Question 1 What happens when a ray of light is passed through a triangular glass prism?
Question 2 What will happen if another similar glass prism is placed upside down behind the first prism?
Question 3 Define the term angle of prism?
Question 4 What is spectrum?What is the name of glass shape used to produce a spectrum?
Question 5 Write the various colours of spectrum?
Question 6 What is meant by dispersion of white light?
Question 7 What is a rainbow?What are the two conditions necessary for the formation of a rainbow in the sky?
Question 8 Describe the formation of rainbow in the sky with the help of a diagram?
Question 9 With the help of a diagram explain the process of refraction?
In a rectangular glass slab, the emergent light rays are parallel to the incident light rays because the opposite faces of a rectangular glass slab (where refraction takes place) are parallel to one another.
The triangular glass prism is a transparent object made of glass having two triangular ends and three rectangular sides (or rectangular faces).The opposite faces of a triangular glass prism are not parallel to one another.
They are inclined at an angle to one another. The angle between its opposite faces is called the angle of the prism.
For the sake of convenience in drawing ray-diagrams, a triangular glass prism is represented by drawing a triangle. A triangular glass prism is usually called glass prism.
In refraction through a glass slab, the emergent ray is parallel to the incident ray but in refraction through a glass prism, the emergent ray is not parallel to the incident ray because the opposite faces of the glass prism (where refraction takes place) are not parallel to one another. In refraction through a glass prism, the emergent ray is deviated from its original direction by a certain angle.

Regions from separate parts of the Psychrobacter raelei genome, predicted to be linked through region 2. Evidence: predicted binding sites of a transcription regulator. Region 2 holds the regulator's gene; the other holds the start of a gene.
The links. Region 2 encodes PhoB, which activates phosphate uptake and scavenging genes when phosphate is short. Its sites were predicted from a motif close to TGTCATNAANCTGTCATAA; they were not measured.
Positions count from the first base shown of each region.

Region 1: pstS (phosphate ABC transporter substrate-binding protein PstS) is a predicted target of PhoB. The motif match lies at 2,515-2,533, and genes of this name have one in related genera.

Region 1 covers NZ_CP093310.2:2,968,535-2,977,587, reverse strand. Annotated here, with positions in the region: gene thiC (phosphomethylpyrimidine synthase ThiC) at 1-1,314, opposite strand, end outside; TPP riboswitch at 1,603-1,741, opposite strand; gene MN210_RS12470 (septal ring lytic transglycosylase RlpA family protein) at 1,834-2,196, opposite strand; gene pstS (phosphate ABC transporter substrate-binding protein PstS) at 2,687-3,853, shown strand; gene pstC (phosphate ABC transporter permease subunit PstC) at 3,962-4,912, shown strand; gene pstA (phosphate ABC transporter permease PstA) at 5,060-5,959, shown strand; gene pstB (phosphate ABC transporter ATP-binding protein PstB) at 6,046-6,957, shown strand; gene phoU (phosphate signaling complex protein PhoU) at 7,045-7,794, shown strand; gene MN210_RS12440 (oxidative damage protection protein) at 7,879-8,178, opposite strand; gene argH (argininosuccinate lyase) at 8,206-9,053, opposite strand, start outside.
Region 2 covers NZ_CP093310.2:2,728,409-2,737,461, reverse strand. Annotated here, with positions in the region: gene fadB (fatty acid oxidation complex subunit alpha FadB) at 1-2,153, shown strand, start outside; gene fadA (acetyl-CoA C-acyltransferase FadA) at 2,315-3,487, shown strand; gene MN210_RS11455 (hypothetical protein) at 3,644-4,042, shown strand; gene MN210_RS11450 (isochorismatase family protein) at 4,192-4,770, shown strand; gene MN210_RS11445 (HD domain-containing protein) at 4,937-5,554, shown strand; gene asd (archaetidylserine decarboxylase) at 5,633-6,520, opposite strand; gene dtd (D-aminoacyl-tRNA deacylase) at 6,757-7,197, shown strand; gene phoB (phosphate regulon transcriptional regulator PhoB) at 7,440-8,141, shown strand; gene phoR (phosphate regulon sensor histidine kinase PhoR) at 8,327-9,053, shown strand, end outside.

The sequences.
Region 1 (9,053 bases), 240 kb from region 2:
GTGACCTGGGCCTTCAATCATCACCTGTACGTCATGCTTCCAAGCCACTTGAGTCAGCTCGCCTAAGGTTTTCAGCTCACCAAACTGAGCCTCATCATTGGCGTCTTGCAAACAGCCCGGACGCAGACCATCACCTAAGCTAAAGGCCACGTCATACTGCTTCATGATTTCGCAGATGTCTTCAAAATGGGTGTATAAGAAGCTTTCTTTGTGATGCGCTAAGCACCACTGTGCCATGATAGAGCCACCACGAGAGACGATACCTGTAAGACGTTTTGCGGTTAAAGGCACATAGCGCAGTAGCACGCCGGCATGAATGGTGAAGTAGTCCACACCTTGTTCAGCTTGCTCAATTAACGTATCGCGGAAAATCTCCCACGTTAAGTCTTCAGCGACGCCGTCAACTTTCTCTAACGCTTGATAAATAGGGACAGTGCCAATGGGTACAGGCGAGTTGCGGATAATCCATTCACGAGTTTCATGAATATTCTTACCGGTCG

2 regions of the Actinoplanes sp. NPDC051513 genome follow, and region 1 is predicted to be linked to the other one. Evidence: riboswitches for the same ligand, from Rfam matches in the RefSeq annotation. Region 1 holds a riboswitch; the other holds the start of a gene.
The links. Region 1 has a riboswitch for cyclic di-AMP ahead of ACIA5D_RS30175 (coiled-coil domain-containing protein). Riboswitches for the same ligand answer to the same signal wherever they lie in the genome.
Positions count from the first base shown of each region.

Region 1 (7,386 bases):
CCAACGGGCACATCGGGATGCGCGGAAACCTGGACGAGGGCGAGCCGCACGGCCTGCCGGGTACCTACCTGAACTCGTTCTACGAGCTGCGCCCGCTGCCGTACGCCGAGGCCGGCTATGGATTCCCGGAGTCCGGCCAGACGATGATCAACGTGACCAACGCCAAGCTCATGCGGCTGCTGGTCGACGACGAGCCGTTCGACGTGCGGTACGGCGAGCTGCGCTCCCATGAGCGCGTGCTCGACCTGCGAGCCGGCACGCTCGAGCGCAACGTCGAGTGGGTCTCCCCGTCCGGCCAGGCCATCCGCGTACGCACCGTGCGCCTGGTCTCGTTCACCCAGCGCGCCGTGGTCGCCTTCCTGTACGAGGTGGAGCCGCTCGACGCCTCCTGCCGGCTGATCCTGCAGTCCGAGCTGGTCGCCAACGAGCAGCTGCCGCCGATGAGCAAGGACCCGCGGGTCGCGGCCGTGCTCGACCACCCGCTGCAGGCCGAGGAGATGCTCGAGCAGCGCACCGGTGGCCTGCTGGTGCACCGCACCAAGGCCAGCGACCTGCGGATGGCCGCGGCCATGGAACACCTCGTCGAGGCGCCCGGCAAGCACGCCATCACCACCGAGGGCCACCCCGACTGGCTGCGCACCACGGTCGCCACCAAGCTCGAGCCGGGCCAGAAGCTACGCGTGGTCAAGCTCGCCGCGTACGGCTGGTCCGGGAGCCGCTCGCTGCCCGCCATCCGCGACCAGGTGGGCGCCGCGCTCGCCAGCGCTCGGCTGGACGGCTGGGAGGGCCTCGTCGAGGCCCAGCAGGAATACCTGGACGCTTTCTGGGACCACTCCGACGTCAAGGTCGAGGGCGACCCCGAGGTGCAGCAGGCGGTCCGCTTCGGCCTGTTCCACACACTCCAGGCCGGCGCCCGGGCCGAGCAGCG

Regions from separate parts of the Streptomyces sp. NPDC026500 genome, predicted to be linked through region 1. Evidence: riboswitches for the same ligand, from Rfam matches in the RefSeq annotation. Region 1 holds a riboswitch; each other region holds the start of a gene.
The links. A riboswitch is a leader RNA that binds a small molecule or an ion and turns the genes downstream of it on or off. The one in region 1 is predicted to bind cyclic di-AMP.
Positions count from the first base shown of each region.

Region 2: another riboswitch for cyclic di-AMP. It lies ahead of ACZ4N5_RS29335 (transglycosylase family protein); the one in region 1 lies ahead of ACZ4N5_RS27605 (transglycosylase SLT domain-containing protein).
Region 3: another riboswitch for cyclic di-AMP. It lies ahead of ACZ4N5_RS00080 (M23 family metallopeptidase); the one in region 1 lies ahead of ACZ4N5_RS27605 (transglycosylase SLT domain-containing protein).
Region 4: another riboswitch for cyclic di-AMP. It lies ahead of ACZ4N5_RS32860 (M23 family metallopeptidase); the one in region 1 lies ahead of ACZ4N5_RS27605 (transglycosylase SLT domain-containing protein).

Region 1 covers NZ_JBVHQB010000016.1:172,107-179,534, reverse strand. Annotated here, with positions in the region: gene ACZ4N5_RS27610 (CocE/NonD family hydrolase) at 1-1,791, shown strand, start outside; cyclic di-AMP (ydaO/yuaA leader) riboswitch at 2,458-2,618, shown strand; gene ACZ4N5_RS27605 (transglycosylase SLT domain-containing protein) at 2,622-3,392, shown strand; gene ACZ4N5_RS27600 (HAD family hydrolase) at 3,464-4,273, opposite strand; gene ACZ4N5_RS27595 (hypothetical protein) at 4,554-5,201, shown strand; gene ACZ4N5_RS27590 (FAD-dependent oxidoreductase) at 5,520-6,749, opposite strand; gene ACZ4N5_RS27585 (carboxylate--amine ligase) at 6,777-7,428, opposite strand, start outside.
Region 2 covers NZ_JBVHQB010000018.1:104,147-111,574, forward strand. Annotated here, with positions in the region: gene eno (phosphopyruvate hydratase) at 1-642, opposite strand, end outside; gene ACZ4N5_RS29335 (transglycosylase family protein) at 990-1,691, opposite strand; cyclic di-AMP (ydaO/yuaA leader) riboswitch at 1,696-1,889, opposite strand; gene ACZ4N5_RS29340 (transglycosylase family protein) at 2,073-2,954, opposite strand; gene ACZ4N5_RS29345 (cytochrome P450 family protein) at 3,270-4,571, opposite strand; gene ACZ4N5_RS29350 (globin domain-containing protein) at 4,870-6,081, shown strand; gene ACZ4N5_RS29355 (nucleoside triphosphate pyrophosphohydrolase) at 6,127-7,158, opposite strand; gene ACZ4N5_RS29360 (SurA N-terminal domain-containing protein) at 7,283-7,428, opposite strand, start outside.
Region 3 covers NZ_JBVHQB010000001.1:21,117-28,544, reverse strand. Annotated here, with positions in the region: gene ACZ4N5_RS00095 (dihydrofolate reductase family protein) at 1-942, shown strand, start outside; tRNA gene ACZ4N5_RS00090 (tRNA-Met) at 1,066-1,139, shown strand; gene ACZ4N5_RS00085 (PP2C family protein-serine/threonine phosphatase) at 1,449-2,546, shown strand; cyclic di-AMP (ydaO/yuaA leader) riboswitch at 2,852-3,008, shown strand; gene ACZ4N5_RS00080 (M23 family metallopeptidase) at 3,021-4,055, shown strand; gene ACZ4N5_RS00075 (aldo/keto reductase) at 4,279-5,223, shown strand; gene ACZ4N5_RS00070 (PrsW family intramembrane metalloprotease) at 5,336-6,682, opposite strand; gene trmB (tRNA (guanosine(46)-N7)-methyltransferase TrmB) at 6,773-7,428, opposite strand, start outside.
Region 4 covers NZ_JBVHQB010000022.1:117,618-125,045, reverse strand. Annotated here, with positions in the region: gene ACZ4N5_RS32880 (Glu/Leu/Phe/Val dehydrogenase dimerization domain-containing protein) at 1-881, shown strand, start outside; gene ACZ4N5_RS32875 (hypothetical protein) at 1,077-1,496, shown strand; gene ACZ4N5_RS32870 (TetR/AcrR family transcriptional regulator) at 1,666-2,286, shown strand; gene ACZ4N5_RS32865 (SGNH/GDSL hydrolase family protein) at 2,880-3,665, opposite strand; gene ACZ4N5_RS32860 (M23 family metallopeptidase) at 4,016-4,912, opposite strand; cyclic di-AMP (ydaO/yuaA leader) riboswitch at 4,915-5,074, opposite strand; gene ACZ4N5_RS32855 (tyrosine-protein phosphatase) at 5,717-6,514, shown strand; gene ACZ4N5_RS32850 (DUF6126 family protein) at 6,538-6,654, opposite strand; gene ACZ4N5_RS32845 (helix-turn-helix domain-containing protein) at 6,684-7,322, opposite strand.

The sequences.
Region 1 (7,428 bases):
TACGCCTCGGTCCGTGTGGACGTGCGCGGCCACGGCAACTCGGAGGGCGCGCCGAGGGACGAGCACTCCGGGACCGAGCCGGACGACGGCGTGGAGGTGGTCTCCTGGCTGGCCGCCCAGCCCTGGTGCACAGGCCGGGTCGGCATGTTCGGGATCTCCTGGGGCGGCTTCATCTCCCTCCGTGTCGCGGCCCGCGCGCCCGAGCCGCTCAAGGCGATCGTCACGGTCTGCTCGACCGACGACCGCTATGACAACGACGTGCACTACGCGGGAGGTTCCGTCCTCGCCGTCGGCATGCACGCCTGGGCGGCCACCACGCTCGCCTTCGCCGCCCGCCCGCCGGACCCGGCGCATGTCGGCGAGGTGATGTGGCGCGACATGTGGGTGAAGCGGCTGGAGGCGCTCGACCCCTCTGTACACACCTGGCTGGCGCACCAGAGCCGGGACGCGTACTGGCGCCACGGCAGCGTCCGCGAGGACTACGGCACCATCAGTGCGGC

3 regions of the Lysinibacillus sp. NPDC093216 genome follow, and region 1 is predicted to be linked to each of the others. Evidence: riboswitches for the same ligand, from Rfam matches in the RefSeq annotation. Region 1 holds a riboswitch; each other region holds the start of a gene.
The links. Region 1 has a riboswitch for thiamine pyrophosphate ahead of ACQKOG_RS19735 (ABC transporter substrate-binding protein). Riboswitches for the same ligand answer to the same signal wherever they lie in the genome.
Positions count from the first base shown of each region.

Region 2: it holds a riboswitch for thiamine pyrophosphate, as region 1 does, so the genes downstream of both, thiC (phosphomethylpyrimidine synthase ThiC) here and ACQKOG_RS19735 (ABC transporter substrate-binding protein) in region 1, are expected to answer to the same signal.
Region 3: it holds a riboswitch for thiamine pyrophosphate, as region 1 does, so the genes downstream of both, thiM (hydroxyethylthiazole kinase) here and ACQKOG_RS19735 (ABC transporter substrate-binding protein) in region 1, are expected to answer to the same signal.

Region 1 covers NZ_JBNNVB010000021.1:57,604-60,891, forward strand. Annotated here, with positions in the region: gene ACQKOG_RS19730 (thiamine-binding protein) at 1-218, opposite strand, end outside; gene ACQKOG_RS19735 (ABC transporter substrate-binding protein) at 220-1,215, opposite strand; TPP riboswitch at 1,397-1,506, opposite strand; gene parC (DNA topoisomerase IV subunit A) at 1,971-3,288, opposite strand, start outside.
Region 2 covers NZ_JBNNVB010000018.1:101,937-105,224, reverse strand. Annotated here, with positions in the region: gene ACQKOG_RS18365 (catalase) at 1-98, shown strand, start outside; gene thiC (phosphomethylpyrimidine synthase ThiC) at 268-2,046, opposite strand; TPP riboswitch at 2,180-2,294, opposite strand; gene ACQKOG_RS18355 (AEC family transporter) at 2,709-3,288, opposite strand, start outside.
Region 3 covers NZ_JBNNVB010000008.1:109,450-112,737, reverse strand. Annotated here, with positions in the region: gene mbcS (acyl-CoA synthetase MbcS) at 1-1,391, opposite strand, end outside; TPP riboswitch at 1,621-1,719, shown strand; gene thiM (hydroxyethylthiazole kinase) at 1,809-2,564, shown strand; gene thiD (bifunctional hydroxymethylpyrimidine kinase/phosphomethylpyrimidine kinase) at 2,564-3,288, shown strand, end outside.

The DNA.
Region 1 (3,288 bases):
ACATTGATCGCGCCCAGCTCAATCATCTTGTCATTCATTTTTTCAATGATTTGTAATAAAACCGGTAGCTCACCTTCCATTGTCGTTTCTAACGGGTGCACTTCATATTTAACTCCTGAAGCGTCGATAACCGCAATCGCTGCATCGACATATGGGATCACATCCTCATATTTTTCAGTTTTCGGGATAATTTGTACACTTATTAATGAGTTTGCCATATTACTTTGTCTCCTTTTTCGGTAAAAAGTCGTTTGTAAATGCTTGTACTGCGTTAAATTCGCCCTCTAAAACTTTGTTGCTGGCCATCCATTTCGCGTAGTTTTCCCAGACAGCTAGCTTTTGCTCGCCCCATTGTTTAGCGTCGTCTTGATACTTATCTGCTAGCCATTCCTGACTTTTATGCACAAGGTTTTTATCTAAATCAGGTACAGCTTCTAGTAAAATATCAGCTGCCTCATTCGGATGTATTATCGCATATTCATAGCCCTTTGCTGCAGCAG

Refraction of light through a Glass Prism
When a ray of light passes through a glass prism, refraction (or bending) of light occurs both, when it enters the prism as well as when it leaves the prism. Since the refracting surfaces (PQ and PR) of the prism are not parallel, therefore, the emergent ray and incident ray are not parallel to one another.
(1) A glass prism PQR has been kept on its base QR.
(2) A ray of light AB is incident on the face PQ of the prism. The incident ray AB is going from air (rarer medium) into glass (denser medium), so it bends towards the normal BN’ and goes along the direction BC inside the glass prism. Thus, BC is the refracted ray of light which bends towards the base QR of the prism.
(3) When the ray of light BC travelling in the glass prism comes out into air at point C, refraction takes place again. Since the ray BC is going from glass (denser medium) into air (rarer medium), so it bends away from the normal MC and goes along the direction CD in the form of emergent ray.
(4) The emergent ray of light CD bends towards the base QR of the prism. When a ray of light passes through a prism, it bends towards the base of prism.
The angle between incident ray and emergent ray is called angle of deviation. The angle EOD is the angle of deviation. It is the peculiar shape (triangular shape) of the glass prism which makes the emergent ray bend with respect to the incident ray.
Dispersion of light
If a beam of white light is passed through a triangular glass prism, the white light splits to form a band of seven colours on a white screen.
The band of seven colours formed on a white screen, when a beam of white light is passed through a glass prism, is called spectrum of white light. The seven colours of the spectrum are Red, Orange, Yellow, Green, Blue, Indigo, and Violet. The seven colours of the spectrum can be denoted by the word VIBGYOR where V stands for Violet, I for Indigo, B for Blue, G for Green, Y for Yellow, for Orange and R for Red.
The splitting up of white light into seven colours on passing through a transparent medium like a glass prism is called dispersion of light.